A new book explores the work of masterful horror writer/director Tobe Hooper.
You know the work of Tobe Hooper.
Even if you've never personally watched Leatherface wreak havoc upon a group of unwitting young people passing through rural Texas, you have witnessed Hooper's contributions to the horror genre, slashers, and gore effects in all the movies that came after The Texas Chain Saw Massacre.
The film is one of my favorite works of horror. It was one of the first films I watched that made me feel the bleakness and fear of the situation the characters were in, but also made me realize the potential for color and light in horror. It's so gosh-darn beautiful, and sunny for almost the entire runtime. It's a gorgeously shot film, which only adds to the discomfort of watching the violence unfold onscreen.
If there's anything else I love, it's a niche film book, especially ones about horror as a genre or my favorite horror filmmakers. One I enjoyed recently is American Twilight: The Cinema of Tobe Hooper, which delves into the filmmaker as well as the context of his films.
Horror as a genre is a rich playing field that often allows writers and directors to address societal turmoil and personal fears. In American Twilight, Hooper is given the attention he deserves as a contributor to the canon of horror as a genre for his exploration of an "America in crisis." His monsters often were shown as terrors trespassing on the nuclear family and domestic bliss.
The book addresses his major works like The Texas Chain Saw Massacre and Poltergeist as well as lesser-known films like Spontaneous Combustion and The Mangler, and how he uses these scary tales to explore masculinity, sex, aging, suburbia, and more.
There's an essay near the end by J. Shea and Ned Schantz that examines the opening sequence of The Texas Chain Saw Massacre and how it so effectively lurse the audience into the story. Let's check out the takeaways.
The best horror opening
The opening of this story is a series of images and conversations that all work fully to support the movie's tone and theme. It begins with a false claim of being a true story. It's ominous in its warning of what "you are about to see."
The film then begins with a grave robbery and the desecration of a corpse, posed atop a headstone, while a corresponding radio report of the event plays. And, as Shea and Schantz point out, it's hot in this shot. The sun is blazing. Dust blows across the cemetery. This heat and brightness are established from the opening image and create a sense of discomfort immediately.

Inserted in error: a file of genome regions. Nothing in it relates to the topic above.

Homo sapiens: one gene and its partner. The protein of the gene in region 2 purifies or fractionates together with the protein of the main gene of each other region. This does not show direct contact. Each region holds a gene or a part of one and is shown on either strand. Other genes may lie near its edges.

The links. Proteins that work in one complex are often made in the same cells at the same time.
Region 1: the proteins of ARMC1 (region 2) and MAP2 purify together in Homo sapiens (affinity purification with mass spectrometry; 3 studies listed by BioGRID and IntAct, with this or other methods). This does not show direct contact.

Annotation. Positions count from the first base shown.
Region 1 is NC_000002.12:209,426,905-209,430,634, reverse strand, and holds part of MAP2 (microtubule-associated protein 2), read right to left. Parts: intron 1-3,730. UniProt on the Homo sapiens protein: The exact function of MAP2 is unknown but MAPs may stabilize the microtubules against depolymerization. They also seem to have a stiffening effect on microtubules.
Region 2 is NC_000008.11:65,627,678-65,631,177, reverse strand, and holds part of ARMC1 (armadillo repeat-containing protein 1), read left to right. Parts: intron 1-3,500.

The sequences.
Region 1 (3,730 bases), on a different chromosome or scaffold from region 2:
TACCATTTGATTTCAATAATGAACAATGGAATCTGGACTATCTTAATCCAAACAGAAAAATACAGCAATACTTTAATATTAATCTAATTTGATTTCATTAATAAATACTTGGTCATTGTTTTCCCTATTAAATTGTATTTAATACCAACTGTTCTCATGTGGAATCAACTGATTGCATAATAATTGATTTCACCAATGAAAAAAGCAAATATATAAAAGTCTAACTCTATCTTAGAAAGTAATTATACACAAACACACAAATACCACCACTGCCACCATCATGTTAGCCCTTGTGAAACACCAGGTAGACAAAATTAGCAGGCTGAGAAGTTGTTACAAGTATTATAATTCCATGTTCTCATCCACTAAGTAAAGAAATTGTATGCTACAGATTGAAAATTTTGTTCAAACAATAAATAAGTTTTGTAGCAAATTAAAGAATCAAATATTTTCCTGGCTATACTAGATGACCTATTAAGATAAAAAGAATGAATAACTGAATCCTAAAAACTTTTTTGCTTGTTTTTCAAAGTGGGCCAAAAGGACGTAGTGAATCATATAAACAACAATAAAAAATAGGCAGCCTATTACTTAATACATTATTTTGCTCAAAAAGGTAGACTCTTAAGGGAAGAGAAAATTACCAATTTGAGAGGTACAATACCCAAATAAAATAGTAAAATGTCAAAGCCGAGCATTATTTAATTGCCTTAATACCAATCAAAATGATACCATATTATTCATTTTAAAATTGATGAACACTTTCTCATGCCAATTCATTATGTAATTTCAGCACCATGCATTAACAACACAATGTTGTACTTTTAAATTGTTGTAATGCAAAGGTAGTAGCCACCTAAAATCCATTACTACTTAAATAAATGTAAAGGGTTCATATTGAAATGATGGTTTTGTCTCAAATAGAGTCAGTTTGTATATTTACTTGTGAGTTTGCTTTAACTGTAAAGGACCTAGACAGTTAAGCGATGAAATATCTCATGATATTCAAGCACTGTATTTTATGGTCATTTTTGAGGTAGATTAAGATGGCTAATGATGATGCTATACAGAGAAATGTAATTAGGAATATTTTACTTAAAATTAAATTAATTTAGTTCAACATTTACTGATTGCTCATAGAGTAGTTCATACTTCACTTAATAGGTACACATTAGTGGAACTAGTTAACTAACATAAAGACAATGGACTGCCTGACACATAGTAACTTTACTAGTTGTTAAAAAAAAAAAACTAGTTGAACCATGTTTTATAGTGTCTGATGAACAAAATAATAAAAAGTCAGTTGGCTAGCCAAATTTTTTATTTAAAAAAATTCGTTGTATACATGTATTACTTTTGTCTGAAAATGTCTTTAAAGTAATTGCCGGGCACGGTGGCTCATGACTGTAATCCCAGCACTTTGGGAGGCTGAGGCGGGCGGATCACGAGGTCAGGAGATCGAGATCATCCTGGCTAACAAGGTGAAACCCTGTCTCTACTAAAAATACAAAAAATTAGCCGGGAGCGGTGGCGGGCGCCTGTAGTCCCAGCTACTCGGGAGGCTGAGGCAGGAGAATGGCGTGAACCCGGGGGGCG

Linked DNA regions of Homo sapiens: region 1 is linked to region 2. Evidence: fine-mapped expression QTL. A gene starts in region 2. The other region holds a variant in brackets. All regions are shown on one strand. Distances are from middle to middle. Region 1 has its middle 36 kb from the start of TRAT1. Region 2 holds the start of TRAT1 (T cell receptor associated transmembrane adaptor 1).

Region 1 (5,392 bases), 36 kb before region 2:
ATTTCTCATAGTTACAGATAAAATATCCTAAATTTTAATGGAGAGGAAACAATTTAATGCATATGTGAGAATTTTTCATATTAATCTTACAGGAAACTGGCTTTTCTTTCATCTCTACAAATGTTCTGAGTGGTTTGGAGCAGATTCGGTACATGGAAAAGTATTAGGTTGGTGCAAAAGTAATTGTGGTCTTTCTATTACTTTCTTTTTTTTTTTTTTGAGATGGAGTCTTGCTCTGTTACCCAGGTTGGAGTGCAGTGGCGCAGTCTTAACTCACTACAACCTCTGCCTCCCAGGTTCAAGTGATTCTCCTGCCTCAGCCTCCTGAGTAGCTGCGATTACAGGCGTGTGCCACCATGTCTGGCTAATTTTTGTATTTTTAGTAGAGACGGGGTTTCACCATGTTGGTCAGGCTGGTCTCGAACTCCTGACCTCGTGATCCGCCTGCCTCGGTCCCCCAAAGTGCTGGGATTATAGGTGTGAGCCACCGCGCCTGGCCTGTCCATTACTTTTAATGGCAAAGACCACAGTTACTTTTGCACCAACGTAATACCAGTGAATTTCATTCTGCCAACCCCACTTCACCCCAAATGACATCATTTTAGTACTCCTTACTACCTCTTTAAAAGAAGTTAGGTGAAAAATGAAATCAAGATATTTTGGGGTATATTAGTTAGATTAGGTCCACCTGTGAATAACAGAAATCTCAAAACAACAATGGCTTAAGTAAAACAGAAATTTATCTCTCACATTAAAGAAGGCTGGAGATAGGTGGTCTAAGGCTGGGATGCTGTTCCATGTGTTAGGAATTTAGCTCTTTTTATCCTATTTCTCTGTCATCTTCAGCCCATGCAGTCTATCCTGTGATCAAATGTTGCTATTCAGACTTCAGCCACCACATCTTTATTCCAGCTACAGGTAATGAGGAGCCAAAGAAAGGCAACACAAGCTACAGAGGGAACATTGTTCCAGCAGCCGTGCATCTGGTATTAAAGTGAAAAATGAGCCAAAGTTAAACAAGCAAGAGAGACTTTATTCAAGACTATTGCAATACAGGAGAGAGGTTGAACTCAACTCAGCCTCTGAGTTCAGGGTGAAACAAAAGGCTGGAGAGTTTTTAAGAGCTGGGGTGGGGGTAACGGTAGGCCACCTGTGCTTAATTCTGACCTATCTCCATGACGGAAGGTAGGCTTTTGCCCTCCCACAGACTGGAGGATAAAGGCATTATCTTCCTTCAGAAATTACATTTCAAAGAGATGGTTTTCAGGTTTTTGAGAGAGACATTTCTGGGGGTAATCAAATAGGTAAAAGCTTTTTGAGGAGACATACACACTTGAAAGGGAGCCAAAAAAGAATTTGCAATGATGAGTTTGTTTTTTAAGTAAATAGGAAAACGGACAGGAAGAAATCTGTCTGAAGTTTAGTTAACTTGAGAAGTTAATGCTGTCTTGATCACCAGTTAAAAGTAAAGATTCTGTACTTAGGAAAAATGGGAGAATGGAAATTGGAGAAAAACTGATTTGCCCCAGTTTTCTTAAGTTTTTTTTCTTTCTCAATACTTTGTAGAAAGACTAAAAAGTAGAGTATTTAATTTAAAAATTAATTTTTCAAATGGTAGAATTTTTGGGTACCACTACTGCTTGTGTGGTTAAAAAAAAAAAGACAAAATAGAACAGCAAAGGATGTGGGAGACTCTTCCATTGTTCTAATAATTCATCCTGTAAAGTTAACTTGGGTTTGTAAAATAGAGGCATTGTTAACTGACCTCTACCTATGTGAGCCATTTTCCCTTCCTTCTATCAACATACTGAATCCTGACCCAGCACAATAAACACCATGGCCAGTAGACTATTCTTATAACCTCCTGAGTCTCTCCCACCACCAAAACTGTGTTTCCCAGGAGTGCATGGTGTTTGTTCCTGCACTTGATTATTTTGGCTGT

The next thing we see is a dead armadillo, a grotesque image foreshadowing what's to come, while the characters first appear on the road beyond. They're in a van. The expanse of the prairie is not freeing or open, but feels oppressive under the blazing sun, as these writers note.
The young characters pass a feedlot and slaughterhouse. They discuss how the cattle held there will soon be killed. The writers point out here that the characters are mirror images of the cattle being prepared for slaughter—trapped in their hot van, shown in tight camerawork, smelling death nearby.
This is all fitting, it turns out. The essay refers to a 2014 quote from Hooper about the bovine inspiration for the film (via Interview Magazine):
"I had an experience in a restaurant one time where there was a large trolley with beef being carved up, and I just transposed different images onto it. Like, what if there was a nice little cow there with a bowtie and a knife carving up humans. I was a vegetarian for a couple of years after that."
Sally (the film's final girl) then spots a hitchhiker, whom they pick up because of the heat. Appropriate, as the writers point out, because she'll be a desperate hitchhiker herself soon.
Hooper chooses to hide the identity of this character for several shots. We see the young characters react to him. Franklin calls him "Dracula." That makes his reveal a few moments later (stringy hair, sweaty, jerky movements) all the more impactful.
The discussion turns to the slaughterhouse again, in particular a graphic and enthusiastic conversation about "headcheese." The scene becomes a dance of social mores, hospitality, and expectations—the others are disgusted, the hitchhiker briefly abashed. He's excited by Franklin's knife, and tests it on himself, to the others' dismay. He invites them for dinner, they refuse. He takes a picture of Franklin, then demands payment for it.
It's all just a bit off, with increasing tension as the hitchhiker's behavior grows more strange.
It's not really a big scene. It's quiet and a bit slow. But the subversion of these "everyday" interactions leads to extreme uneasiness and the feeling that this unhinged character could do anything at any time.
And he does. He burns the photo and lashes out at Franklin with a knife, jumping out and smearing blood on their van. Like the armadillo, they've been injured on the road, their van potentially marking them as victims. They continue their journey into the cannibals' trap.
All of these simple elements put together create one of the most effective openings in horror history, and set the tone perfectly with thematically appropriate dialogue and cinematography.
Remember the importance of your opening scenes. How can you use imagery, dialogue, and pacing to establish your world in the first seconds of a film? How can you say more through your choice of shots and conversations to reflect what is happening thematically in your story?
And what's your favorite horror opening? Let us know in the comments.